Evolution of China’s Gender Relations in Jung Chang’s Wild Swans

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From Servants of Men to Soldiers of the State: Evolution of China’s Gender Relations in Jung Chang’s Wild Swans Christina Ku (Student ID: 050788207) Yunxiang Gao HST 555: Section II: History of Modern China I (1644-1949) Wednesday, November 14, 2007. As China faced new international pressures and the change to a communist society, gender relations transformed women from servants of men to full independent workers, who finally became soldiers of the communist state. In Jung Chang’s novel, Wild Swans, the three women – grandmother Yu-Fang, mother Bao-Qin and daughter Jung Chang – exemplify the expected gender roles of each generation. I will argue that Confucian society presented few economic opportunities for women to support…show more content…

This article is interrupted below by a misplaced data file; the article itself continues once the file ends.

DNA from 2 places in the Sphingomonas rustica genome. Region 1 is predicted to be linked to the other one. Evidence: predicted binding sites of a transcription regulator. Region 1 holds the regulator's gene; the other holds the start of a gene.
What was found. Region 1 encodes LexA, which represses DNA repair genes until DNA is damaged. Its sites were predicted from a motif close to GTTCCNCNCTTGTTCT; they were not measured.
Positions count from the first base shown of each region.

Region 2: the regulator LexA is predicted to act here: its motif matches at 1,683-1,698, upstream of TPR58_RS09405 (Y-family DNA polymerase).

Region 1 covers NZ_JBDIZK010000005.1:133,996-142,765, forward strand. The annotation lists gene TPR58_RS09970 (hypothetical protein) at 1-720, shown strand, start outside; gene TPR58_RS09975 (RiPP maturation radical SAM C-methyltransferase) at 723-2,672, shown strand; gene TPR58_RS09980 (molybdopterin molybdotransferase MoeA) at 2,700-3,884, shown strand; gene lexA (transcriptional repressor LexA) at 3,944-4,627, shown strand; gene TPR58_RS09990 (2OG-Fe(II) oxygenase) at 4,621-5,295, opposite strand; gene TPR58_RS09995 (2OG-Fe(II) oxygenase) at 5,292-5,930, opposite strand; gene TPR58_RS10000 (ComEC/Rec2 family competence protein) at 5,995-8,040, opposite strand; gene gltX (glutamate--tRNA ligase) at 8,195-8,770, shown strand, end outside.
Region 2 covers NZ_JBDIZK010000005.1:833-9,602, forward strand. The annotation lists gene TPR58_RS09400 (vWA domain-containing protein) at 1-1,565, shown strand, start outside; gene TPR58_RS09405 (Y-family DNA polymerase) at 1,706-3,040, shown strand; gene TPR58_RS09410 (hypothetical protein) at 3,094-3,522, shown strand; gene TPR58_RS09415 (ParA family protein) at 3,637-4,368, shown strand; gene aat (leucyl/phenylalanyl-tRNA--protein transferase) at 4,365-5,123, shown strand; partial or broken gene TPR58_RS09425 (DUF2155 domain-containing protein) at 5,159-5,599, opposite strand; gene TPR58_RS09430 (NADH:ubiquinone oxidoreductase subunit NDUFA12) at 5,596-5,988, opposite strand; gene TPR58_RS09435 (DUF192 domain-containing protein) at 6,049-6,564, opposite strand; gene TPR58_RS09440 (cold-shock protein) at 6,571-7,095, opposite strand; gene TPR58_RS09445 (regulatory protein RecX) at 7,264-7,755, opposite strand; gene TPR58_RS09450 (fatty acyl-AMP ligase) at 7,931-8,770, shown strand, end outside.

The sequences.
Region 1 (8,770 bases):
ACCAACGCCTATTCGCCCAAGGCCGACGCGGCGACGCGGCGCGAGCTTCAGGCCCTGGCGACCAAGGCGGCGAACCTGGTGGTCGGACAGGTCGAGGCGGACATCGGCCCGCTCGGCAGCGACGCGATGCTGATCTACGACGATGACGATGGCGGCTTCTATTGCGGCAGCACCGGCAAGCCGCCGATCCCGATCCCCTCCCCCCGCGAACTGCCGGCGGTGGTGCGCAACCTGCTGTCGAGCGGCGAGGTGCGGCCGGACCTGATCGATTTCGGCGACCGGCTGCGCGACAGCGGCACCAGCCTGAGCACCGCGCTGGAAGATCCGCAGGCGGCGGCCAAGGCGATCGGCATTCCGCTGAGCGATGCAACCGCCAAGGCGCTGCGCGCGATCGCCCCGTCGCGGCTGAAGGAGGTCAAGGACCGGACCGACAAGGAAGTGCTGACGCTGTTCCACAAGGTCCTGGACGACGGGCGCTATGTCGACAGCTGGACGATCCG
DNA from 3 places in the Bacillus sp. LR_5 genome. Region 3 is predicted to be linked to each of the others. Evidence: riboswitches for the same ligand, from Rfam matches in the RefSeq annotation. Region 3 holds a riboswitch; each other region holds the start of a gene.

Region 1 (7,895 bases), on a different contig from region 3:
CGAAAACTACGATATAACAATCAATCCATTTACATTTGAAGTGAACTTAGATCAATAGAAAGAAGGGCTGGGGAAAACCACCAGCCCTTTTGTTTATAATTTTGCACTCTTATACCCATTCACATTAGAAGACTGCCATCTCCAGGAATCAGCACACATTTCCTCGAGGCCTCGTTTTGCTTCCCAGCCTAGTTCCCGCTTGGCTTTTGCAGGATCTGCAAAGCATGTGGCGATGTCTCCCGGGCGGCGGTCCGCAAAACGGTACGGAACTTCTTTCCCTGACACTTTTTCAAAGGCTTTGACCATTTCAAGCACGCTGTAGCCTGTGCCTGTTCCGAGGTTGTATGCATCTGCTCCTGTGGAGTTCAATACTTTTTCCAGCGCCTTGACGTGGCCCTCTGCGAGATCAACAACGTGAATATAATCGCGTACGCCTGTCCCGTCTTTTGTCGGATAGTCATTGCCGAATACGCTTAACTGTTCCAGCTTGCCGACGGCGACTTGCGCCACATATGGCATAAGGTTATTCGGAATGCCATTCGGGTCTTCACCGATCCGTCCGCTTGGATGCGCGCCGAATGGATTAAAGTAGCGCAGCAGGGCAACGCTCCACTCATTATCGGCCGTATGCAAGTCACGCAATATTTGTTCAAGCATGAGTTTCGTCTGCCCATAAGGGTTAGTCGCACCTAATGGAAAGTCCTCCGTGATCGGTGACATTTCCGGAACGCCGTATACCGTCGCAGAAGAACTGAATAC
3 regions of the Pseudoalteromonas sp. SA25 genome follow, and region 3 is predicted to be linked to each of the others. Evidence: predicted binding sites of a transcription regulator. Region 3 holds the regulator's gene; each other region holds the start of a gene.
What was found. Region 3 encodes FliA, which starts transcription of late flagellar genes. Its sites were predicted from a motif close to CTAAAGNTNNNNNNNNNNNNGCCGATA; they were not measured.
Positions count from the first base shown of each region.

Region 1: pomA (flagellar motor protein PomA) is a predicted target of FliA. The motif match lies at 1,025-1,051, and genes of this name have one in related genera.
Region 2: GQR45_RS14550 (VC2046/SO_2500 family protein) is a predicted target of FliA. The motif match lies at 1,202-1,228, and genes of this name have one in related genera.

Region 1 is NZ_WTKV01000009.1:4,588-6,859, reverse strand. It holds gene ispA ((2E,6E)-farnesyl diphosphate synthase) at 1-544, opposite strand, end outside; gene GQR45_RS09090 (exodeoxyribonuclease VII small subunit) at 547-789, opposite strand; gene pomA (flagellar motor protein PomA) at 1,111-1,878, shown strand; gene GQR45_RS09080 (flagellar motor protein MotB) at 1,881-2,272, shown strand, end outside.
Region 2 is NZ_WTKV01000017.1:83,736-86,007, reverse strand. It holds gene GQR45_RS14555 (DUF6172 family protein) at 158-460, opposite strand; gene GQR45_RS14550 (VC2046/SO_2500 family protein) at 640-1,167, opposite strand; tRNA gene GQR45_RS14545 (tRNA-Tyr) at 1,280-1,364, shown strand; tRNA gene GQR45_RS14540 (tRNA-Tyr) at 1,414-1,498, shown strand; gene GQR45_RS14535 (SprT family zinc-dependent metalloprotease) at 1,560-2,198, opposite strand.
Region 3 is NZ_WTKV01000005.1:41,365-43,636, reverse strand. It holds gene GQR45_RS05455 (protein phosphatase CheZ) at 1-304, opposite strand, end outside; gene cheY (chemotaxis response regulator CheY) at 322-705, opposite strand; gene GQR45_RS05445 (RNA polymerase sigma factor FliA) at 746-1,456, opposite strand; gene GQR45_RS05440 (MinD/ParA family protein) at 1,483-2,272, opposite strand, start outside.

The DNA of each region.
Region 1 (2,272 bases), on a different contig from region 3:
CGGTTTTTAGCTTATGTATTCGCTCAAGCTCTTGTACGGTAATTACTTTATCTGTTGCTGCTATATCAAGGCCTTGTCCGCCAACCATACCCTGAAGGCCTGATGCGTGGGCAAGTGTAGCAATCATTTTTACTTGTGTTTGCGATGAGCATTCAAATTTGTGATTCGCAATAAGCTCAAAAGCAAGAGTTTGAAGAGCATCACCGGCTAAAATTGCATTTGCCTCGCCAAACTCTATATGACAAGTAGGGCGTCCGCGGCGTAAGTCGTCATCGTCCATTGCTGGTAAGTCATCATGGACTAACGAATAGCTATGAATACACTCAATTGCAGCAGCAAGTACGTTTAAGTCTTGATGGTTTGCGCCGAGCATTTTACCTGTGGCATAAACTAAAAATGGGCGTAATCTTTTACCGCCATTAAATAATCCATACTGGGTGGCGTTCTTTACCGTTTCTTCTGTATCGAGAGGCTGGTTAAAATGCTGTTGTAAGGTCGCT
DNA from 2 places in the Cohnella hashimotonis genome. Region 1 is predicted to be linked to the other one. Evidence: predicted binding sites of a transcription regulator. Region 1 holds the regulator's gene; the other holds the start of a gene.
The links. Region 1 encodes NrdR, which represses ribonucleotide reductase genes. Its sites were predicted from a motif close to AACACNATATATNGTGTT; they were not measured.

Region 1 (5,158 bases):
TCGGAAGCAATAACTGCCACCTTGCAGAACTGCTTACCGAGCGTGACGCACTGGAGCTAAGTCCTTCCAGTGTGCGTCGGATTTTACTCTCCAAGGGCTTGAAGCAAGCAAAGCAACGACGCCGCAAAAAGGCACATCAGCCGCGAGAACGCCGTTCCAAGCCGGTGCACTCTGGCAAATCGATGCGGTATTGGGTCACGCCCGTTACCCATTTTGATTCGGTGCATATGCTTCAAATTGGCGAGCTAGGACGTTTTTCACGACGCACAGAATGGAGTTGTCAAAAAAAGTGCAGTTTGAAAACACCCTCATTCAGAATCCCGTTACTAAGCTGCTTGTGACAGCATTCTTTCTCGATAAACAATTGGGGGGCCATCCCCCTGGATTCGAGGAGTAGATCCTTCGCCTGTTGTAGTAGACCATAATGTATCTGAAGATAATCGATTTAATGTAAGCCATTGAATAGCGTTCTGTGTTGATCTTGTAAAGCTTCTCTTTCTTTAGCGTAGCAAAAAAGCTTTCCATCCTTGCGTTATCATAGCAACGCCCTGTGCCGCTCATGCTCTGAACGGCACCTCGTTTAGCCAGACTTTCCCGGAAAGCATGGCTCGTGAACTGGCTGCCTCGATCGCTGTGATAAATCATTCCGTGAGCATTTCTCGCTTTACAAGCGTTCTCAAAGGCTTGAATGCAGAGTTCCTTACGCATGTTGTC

Furthermore, instead of arranged marriages that only benefited the patriarchal head, intellectuals pushed for marriages based on love which would create happy and productive citizens . In addition, based on her mother’s experience, Bao Qin rejects arranged marriages and intends to only marry for love . After hearing of two concubines who drug Cousin Hu’s mother to feign adultery and gain the favour of her husband, Bao Qin is enraged by the historic “powerlessness of women, [the] barbarity of age-old customs, cloaked in tradition .” With the broad shift from tradition as well as her own personal experience, Bao Qin rejects traditional gender roles and seeks to create her own. Furthermore, as China became divided into separate spheres of influence and opened to international markets, British and American industrialization brought new ideas of opportunities for women, challenging established gender relations . With new economic opportunities and education, women could become self-reliant, broadening their choices and their role in society. Consequently, after disobeying her parents’ command to attend Mr. Liu’s funeral, Bao Qin was able to support herself by enrolling in a new teacher training department . Reducing patriarchal control, industrialization allowed children to head to schools and factories, no longer needing to rely on their parents for education and work . As a result, while foreign

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